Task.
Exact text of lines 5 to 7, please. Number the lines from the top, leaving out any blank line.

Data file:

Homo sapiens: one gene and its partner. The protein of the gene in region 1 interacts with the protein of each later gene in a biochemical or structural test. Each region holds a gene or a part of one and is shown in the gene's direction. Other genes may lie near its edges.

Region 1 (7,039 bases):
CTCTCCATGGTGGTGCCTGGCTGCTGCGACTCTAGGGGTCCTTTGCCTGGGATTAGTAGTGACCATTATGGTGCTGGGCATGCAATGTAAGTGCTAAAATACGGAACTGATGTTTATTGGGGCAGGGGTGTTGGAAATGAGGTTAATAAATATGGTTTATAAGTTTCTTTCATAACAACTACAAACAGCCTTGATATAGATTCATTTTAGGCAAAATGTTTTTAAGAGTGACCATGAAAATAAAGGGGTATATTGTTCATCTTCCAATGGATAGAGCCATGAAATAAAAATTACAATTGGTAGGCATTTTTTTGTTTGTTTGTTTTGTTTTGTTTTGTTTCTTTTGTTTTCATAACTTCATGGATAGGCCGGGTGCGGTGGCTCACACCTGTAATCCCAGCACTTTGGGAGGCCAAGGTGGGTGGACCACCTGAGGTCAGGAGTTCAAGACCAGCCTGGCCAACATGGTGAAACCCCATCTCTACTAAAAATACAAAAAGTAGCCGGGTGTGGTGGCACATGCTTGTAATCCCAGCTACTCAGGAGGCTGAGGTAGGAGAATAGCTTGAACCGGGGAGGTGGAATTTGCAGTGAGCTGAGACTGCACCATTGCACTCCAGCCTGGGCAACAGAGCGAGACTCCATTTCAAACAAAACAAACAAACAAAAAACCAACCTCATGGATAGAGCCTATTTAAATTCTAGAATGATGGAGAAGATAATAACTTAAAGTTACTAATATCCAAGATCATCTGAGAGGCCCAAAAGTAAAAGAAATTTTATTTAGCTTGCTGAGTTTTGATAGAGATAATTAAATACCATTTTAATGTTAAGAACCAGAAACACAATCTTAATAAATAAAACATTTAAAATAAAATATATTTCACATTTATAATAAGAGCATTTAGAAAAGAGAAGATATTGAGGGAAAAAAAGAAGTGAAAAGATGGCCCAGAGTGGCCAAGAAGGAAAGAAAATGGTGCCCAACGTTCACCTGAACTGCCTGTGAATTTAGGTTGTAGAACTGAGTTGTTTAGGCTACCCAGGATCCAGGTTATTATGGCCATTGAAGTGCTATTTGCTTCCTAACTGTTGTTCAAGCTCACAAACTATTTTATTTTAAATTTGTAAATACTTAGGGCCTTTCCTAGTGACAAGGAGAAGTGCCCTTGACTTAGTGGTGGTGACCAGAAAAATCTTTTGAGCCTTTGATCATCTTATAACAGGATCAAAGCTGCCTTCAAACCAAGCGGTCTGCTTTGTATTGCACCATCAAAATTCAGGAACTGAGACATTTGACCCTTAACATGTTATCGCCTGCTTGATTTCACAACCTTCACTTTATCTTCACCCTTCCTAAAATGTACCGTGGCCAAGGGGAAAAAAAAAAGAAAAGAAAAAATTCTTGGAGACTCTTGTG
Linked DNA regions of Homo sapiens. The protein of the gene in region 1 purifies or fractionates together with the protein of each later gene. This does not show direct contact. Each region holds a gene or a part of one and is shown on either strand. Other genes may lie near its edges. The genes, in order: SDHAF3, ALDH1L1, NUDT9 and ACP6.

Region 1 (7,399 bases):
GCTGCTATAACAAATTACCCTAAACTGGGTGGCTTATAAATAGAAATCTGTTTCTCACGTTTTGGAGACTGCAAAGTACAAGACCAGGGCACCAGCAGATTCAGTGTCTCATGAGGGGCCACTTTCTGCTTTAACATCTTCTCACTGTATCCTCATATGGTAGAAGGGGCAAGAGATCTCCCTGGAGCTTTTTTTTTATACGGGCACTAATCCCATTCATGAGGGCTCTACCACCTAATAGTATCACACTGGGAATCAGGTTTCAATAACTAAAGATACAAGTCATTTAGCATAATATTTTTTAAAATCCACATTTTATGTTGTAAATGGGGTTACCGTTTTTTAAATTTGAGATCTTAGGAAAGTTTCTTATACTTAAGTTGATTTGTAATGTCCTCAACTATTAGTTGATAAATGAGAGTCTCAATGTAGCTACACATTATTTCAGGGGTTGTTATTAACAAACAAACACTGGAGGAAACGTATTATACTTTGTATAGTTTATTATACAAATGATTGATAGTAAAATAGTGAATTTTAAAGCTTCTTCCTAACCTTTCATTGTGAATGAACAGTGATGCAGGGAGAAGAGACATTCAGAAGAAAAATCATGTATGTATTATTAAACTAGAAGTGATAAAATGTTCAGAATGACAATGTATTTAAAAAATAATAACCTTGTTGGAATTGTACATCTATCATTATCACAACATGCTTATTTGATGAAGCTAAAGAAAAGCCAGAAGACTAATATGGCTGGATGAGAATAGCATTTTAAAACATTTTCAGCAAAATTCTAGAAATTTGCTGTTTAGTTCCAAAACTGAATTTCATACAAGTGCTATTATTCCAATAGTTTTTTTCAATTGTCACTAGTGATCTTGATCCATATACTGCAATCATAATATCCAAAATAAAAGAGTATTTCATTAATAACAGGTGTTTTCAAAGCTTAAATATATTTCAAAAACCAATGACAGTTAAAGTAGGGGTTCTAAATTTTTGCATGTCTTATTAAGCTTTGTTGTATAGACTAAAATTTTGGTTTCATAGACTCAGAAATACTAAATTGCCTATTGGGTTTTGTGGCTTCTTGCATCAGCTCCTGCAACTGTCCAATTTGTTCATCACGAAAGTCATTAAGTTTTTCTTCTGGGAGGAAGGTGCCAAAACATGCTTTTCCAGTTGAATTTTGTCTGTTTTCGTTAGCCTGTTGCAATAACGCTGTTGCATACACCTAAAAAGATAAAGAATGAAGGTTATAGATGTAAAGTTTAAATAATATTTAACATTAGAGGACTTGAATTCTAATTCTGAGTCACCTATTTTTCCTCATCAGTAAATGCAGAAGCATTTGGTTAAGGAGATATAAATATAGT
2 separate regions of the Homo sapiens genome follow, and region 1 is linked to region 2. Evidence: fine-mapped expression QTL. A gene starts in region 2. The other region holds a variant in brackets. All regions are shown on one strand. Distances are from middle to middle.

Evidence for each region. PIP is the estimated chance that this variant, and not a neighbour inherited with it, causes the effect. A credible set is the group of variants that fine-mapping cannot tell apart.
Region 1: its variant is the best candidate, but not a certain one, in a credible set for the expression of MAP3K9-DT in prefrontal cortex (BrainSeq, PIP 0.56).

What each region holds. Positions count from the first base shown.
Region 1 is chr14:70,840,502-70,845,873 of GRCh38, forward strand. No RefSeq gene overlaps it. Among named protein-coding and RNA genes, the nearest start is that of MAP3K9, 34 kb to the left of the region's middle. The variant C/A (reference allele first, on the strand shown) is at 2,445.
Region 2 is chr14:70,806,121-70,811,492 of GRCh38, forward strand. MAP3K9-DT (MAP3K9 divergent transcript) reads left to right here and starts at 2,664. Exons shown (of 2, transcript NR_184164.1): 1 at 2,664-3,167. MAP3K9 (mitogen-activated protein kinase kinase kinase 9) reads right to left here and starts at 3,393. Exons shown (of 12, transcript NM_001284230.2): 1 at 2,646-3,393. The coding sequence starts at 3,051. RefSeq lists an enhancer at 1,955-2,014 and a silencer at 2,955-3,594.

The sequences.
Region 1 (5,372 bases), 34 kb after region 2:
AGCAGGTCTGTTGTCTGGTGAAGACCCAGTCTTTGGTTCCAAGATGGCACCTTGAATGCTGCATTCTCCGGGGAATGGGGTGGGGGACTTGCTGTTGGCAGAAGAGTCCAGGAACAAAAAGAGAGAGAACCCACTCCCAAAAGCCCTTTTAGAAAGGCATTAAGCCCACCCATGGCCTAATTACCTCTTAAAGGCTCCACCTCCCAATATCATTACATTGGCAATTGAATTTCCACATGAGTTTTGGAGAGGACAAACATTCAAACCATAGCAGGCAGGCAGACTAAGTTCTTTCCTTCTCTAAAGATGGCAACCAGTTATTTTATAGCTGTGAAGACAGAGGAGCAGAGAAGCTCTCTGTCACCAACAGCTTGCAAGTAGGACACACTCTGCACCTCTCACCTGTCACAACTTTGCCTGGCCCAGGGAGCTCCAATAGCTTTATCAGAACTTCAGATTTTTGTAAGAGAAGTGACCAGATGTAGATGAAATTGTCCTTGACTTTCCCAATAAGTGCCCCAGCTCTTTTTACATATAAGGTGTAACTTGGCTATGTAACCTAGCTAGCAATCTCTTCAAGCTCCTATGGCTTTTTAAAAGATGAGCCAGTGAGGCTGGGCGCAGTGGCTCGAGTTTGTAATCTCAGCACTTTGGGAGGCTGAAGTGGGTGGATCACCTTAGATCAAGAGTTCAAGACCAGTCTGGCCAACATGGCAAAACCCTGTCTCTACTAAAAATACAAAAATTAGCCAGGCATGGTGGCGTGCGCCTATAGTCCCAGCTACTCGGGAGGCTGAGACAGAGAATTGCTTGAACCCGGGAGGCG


Region 1 (7,399 bases):
GCTGCTATAACAAATTACCCTAAACTGGGTGGCTTATAAATAGAAATCTGTTTCTCACGTTTTGGAGACTGCAAAGTACAAGACCAGGGCACCAGCAGATTCAGTGTCTCATGAGGGGCCACTTTCTGCTTTAACATCTTCTCACTGTATCCTCATATGGTAGAAGGGGCAAGAGATCTCCCTGGAGCTTTTTTTTTATACGGGCACTAATCCCATTCATGAGGGCTCTACCACCTAATAGTATCACACTGGGAATCAGGTTTCAATAACTAAAGATACAAGTCATTTAGCATAATATTTTTTAAAATCCACATTTTATGTTGTAAATGGGGTTACCGTTTTTTAAATTTGAGATCTTAGGAAAGTTTCTTATACTTAAGTTGATTTGTAATGTCCTCAACTATTAGTTGATAAATGAGAGTCTCAATGTAGCTACACATTATTTCAGGGGTTGTTATTAACAAACAAACACTGGAGGAAACGTATTATACTTTGTATAGTTTATTATACAAATGATTGATAGTAAAATAGTGAATTTTAAAGCTTCTTCCTAACCTTTCATTGTGAATGAACAGTGATGCAGGGAGAAGAGACATTCAGAAGAAAAATCATGTATGTATTATTAAACTAGAAGTGATAAAATGTTCAGAATGACAATGTATTTAAAAAATAATAACCTTGTTGGAATTGTACATCTATCATTATCACAACATGCTTATTTGATGAAGCTAAAGAAAAGCCAGAAGACTAATATGGCTGGATGAGAATAGCATTTTAAAACATTTTCAGCAAAATTCTAGAAATTTGCTGTTTAGTTCCAAAACTGAATTTCATACAAGTGCTATTATTCCAATAGTTTTTTTCAATTGTCACTAGTGATCTTGATCCATATACTGCAATCATAATATCCAAAATAAAAGAGTATTTCATTAATAACAGGTGTTTTCAAAGCTTAAATATATTTCAAAAACCAATGACAGTTAAAGTAGGGGTTCTAAATTTTTGCATGTCTTATTAAGCTTTGTTGTATAGACTAAAATTTTGGTTTCATAGACTCAGAAATACTAAATTGCCTATTGGGTTTTGTGGCTTCTTGCATCAGCTCCTGCAACTGTCCAATTTGTTCATCACGAAAGTCATTAAGTTTTTCTTCTGGGAGGAAGGTGCCAAAACATGCTTTTCCAGTTGAATTTTGTCTGTTTTCGTTAGCCTGTTGCAATAACGCTGTTGCATACACCTAAAAAGATAAAGAATGAAGGTTATAGATGTAAAGTTTAAATAATATTTAACATTAGAGGACTTGAATTCTAATTCTGAGTCACCTATTTTTCCTCATCAGTAAATGCAGAAGCATTTGGTTAAGGAGATATAAATATAGT
2 separate regions of the Homo sapiens genome follow, and region 1 is linked to region 2. Evidence: fine-mapped expression QTL. A gene starts in region 2. The other region holds a variant in brackets. All regions are shown on one strand. Distances are from middle to middle.